Hepatocellular Carcinoma

  • Thomas J. Devers
Part of the Current Clinical Practice book series (CCP)


Hepatocellular carcinoma (HCC) is one of the most common malignancies on a global scale, with an incidence of 20–150 cases per 100,000 population per year in some areas of Asia and Africa. It occurs much less frequently in Western Europe and the United States(1–5 cases per 100,000 population per year) (1). In a prospective study from Japan, liver cirrhosis, and viral hepatitis were implicated as risk factors for HCC, each carrying a 3-yr cumulative risk of 12.5 and 3.8%, respectively. The risk of HCC was increased almost sevenfold in patients with hepatitis B surface antigen (2) and fourfold in patients with hepatitis C antibody (3). Studies from Western Europe have confirmed a yearly incidence of 3–5% for HCC in patients with cirrhosis (4). HCC is the seventh most common form of cancer in men and the ninth most common in women worldwide (5). Each year there are 1 million new cases globally. The male prevalence is 3 times greater than female.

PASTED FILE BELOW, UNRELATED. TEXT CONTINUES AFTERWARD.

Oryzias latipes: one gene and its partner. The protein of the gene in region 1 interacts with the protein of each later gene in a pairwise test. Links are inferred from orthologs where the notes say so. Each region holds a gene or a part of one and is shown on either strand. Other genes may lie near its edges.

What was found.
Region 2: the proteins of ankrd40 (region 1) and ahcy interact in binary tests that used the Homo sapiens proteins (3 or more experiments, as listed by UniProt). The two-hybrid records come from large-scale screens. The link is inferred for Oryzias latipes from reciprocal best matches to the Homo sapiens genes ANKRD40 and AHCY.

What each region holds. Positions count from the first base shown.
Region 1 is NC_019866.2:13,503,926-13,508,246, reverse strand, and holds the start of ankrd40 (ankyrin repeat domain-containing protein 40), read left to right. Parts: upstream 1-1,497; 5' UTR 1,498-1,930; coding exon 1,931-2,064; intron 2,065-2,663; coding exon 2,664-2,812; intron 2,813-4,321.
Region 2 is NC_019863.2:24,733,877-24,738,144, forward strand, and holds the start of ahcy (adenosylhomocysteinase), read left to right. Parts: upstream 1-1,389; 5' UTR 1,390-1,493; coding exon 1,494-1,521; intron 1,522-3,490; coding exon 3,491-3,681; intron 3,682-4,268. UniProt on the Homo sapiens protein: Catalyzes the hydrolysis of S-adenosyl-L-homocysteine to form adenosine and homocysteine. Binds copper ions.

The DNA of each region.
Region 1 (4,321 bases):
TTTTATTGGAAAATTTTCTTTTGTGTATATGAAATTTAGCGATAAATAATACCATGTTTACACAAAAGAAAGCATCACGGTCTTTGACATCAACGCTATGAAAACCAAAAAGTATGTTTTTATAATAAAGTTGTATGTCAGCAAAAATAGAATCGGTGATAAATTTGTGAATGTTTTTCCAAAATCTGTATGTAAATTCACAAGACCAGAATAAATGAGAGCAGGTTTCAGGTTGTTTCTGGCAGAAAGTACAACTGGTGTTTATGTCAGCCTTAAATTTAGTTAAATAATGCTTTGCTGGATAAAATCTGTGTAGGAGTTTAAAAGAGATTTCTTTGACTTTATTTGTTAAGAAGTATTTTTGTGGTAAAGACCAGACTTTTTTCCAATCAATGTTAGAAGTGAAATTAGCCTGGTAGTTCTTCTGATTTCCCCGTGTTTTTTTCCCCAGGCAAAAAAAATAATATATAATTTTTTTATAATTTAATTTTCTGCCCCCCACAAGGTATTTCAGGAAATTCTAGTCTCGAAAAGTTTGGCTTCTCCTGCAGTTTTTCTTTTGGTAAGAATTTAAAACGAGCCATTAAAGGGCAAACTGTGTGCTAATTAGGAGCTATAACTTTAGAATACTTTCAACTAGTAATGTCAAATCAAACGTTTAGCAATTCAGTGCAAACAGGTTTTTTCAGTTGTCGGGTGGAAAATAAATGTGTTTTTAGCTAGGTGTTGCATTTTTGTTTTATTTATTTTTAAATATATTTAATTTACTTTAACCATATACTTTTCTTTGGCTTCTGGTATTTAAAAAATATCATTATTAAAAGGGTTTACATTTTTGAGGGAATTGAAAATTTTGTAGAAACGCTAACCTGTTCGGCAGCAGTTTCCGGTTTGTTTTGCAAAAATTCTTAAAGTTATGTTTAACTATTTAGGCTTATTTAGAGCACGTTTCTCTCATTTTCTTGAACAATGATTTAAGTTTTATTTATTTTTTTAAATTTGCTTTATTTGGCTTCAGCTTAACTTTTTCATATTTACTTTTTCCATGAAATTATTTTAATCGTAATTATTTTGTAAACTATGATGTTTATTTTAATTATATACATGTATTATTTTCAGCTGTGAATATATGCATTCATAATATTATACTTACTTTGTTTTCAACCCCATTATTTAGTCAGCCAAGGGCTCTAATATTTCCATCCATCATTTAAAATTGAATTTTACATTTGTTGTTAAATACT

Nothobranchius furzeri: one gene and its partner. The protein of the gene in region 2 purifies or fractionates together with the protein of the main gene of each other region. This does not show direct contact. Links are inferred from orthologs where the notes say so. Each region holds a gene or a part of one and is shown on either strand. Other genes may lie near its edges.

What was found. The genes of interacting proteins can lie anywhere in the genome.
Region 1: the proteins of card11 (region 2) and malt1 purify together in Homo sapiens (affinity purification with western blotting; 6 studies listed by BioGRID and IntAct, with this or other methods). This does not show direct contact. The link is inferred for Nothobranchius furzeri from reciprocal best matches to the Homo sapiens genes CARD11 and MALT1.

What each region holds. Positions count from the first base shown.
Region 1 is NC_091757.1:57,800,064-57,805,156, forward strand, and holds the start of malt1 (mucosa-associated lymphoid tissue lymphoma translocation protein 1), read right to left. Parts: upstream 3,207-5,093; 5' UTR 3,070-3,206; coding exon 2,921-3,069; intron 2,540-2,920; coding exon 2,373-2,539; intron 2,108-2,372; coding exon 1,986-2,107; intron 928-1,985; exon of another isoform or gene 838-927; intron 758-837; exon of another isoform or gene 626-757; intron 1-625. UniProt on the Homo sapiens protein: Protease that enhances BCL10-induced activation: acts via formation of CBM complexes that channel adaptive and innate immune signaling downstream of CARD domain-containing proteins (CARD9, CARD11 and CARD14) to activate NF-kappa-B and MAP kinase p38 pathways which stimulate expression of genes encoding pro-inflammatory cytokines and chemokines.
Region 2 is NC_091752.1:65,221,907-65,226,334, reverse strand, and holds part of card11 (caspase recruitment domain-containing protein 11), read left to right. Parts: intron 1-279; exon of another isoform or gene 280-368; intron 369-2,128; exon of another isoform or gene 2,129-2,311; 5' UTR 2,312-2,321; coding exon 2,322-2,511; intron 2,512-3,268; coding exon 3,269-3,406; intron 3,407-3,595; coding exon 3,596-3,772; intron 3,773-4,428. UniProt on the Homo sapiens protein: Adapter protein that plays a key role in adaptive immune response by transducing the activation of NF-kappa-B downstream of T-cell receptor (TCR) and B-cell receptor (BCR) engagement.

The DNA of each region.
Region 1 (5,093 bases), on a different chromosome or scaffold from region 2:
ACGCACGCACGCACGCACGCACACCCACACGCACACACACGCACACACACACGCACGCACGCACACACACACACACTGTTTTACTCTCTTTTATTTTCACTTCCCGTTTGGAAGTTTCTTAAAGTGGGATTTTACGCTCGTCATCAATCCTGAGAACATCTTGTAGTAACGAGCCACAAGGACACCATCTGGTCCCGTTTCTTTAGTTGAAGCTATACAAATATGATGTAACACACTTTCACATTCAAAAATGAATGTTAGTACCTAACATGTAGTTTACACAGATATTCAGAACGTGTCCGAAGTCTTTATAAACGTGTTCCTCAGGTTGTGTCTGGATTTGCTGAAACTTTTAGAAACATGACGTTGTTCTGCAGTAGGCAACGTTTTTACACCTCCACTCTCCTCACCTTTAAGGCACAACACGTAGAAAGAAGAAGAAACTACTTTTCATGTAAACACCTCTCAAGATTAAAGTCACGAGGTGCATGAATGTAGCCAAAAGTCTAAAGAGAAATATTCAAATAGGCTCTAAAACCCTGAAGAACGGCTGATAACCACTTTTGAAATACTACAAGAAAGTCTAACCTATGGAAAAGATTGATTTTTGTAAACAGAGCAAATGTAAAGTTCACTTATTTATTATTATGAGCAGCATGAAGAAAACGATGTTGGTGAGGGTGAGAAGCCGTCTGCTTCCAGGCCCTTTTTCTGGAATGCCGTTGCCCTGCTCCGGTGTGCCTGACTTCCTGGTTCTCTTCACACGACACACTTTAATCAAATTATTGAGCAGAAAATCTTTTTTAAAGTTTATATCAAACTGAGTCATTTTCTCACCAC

Hepatocellular Carcinoma Glycogen Storage Disease Percutaneous Ethanol Injection Hepatic Venous Pressure Gradient Alpha Fetoprotein 
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© Springer Science+Business Media New York 1998

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  • Thomas J. Devers

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